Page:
6. Cleveland Indians (94–67, plus-101, LW: 6)
Keep an eye on: The entire bullpen

Carlos Carrasco is out until next spring, and Danny Salazar hasn’t pitched since Sept. 9 due to a forearm injury. That leaves the Indians’ rotation as Corey Kluber and pray for an Uber (to pick up a bunch of new pitchers). Manager Terry Francona has already been impressively aggressive and creative in using lights-out lefty Andrew Miller as a true high-leverage reliever rather than wasting him on relatively easy save chances. But relying on ice-cold righty Trevor Bauer and home-run machine Josh Tomlin against playoff-caliber competition could be a disaster. Don’t be surprised if Francona either tries a full-on bullpen game at some point in the playoffs or at least wields a supernaturally quick trigger on his non-Kluber starters.

5. Texas Rangers (95–67, plus-8, LW: 5)
Keep an eye on: Elvis Andrus

Few hitters in baseball have been hotter lately than Andrus, who owns a .363/.433/.650 line over the past 30 days. His breakout in his eighth season has been one of the biggest drivers of the Rangers’ success, with career highs in batting average, on-base percentage, slugging average, home runs and his walk, hard-hit and line-drive rates. Rolling out Andrus as Texas’ No. 9 hitter gives the Rangers a bottom-of-the-order threat that no other team can match. With leadoff man Carlos Gomez hitting better than he ever has since Texas plucked him off the scrap heap, the Rangers deploy two table-setters for the team’s big bats who could pave the way for a bunch of crooked numbers in the next few weeks.

MLB playoff picture: Wild card, ALDS and NLDS matchups

4. Los Angeles Dodgers (91–71, plus-87, LW: 4)
Keep an eye on: Corey Seager

There’s nothing particularly subtle about Seager’s contributions this season. With Yasiel Puig spending a chunk of the season in the minors and the offense needing a lift to make up for Clayton Kershaw’s extended absence, Seager emerged as arguably the second-best all-around player in the National League for 2016. In his first full big league season, the 22-year-old shortstop batted .308/.365/.512, played plus defense at a premium position and came through with multiple game-changing moments. Really, I just wanted an excuse to jump up and down and yell about how a rookie playing in the second-biggest market in the country and crushing everything in his path doesn’t yet have his face plastered on every billboard and cereal box. Then again, if Seager joins the recently returned Puig and Kershaw and leads the Dodgers to the World Series, we could finally get the new spokesman for bland sandwiches we’ve all been waiting for.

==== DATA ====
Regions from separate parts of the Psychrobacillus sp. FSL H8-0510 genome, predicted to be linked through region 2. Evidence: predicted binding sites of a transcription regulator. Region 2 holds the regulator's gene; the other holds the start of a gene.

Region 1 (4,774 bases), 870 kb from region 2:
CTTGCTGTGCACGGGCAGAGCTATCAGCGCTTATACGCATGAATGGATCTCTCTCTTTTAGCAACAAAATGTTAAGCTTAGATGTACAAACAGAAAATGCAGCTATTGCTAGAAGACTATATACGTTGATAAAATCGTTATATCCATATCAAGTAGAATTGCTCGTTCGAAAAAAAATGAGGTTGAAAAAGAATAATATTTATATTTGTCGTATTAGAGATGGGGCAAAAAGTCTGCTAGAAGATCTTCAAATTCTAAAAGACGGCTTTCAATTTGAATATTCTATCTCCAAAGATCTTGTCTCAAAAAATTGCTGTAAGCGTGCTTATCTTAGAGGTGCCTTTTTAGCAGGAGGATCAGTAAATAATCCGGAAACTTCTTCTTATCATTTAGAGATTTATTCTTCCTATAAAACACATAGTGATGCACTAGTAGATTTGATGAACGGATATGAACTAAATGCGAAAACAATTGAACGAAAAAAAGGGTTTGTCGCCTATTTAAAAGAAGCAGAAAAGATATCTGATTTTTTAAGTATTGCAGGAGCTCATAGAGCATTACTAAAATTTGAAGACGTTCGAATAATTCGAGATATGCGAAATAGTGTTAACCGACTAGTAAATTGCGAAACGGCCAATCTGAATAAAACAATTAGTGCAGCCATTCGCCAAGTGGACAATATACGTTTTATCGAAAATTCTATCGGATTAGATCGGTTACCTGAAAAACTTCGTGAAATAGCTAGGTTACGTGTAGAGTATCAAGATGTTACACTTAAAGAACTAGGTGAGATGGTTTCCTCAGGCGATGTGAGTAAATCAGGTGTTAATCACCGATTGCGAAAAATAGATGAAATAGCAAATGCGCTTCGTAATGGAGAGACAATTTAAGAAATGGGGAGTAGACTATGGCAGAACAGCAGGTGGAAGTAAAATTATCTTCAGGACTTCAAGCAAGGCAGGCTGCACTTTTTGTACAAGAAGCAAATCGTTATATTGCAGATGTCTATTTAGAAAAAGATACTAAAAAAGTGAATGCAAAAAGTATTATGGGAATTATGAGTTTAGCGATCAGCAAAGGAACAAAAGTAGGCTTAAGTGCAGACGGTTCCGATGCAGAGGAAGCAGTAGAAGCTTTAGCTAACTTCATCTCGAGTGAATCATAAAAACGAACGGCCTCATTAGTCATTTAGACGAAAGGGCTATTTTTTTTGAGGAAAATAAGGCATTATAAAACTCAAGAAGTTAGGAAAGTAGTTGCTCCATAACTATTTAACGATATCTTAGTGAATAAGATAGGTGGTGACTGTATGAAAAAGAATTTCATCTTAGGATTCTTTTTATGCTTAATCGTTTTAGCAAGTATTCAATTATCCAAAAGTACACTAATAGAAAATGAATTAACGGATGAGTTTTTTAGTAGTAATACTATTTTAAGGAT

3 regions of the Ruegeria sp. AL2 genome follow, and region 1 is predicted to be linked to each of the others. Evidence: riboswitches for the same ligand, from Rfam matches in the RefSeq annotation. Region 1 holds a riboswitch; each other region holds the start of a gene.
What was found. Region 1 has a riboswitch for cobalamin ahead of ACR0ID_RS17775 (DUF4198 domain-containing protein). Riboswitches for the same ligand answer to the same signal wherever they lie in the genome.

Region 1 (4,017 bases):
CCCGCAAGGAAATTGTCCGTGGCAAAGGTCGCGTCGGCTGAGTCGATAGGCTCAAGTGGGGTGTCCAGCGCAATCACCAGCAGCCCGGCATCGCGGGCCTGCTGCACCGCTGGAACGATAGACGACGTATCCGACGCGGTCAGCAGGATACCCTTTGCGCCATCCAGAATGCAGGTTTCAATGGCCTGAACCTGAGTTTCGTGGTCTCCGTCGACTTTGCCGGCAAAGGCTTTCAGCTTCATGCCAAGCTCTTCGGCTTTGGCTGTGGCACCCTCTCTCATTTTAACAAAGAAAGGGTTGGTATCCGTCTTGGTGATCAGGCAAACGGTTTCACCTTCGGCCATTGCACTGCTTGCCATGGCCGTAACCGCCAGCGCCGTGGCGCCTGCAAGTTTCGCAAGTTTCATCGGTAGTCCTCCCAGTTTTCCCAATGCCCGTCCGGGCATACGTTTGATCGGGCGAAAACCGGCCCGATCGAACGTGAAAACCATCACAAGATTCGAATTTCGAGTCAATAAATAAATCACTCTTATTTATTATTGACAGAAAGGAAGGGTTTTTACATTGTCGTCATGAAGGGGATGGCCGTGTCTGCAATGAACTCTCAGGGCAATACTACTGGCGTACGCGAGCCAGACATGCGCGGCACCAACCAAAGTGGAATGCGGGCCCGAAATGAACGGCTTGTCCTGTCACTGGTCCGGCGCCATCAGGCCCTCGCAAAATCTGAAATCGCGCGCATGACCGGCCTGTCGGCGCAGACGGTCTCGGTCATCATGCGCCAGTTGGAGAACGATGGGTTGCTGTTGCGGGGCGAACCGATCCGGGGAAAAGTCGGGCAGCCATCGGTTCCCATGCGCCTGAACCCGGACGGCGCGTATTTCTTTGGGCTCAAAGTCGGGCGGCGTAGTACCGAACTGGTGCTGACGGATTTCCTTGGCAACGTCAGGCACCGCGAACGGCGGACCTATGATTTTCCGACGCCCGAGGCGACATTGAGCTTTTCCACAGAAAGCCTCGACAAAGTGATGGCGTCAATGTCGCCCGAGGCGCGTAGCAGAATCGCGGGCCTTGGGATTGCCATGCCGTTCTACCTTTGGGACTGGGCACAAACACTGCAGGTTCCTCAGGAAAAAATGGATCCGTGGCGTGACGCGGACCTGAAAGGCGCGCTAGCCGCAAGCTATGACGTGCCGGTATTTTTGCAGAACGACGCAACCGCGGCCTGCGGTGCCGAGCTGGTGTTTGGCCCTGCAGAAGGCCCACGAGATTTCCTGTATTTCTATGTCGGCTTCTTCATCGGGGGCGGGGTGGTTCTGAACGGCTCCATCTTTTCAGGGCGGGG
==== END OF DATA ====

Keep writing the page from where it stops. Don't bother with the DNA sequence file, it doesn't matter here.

3. Washington Nationals (95–67, plus-151, LW: 3)
Keep an eye on: Trea Turner

The Gary Sanchez of the NL, Turner might finish second in the Rookie of the Year voting to Seager despite playing less than half the season in the majors. Turner batted .342, which would’ve placed him third in the race for the batting title if he’d been called up earlier in the season and accrued enough at-bats to qualify (as opposed to DJ LeMahieu, who came by his at-bat shortage the old-fashioned way: by playing prevent defense). He swiped 33 bases, finishing fifth in that category despite playing in just 73 games. And he finished ahead of Seager and right next to Kris Bryant and Anthony Rizzo in catch-all, park-adjusted offense. No team has done a better job of addressing a big weakness than the Nationals have by installing Turner as their leadoff man and starting centerfielder. Even sans key players like Stephen Strasburg and Wilson Ramos, Turner could hold the key to a deep playoff run in D.C.


2. Boston Red Sox (93–69, plus-184, LW: 2)
Keep an eye on: Koji Uehara

Before Uehara hit the disabled list in July with a pectoral injury, he’d put up a 4.50 ERA with eight homers allowed in 36 innings. Since returning from the DL in early September, he’s tossed 12 scoreless innings, striking out 12 and allowing just eight base runners. Like his rejuvenated division rival Ubaldo Jimenez, Uehara has excelled by throwing more splitters and fewer fastballs over the past few weeks, thereby making both pitches more successful. Led by Uehara, Boston’s bullpen, arguably the team’s biggest weakness for most of the season, produced the second-lowest ERA in the majors over the past month. If the Sox have solved their bullpen problem for good, it’s tough to argue against this team being the favorite to win the AL pennant.

1. Chicago Cubs (103–58, plus-252, LW: 1)
Keep an eye on: Javier Baez

If only because he’s so spectacularly fun to watch. As great as the Cubs’ pitchers have been this season, they owe a huge chunk of the credit to a historically great defense. Veterans like Jason Heyward may have come into this season with more hype surrounding their glove work, but Baez has often stolen the show, making jaw-dropping plays at multiple positions. The 23-year-old finished the year with 25-plus games at second base, third and shortstop, earning high marks by advanced metrics at all three spots. His defensive skill at so many different positions could enable skipper Joe Maddon to gain an upper hand in late-game matchups, knowing he has a Swiss army knife at his disposal. With so many little variables potentially deciding season-deciding games, that’s a great advantage to wield.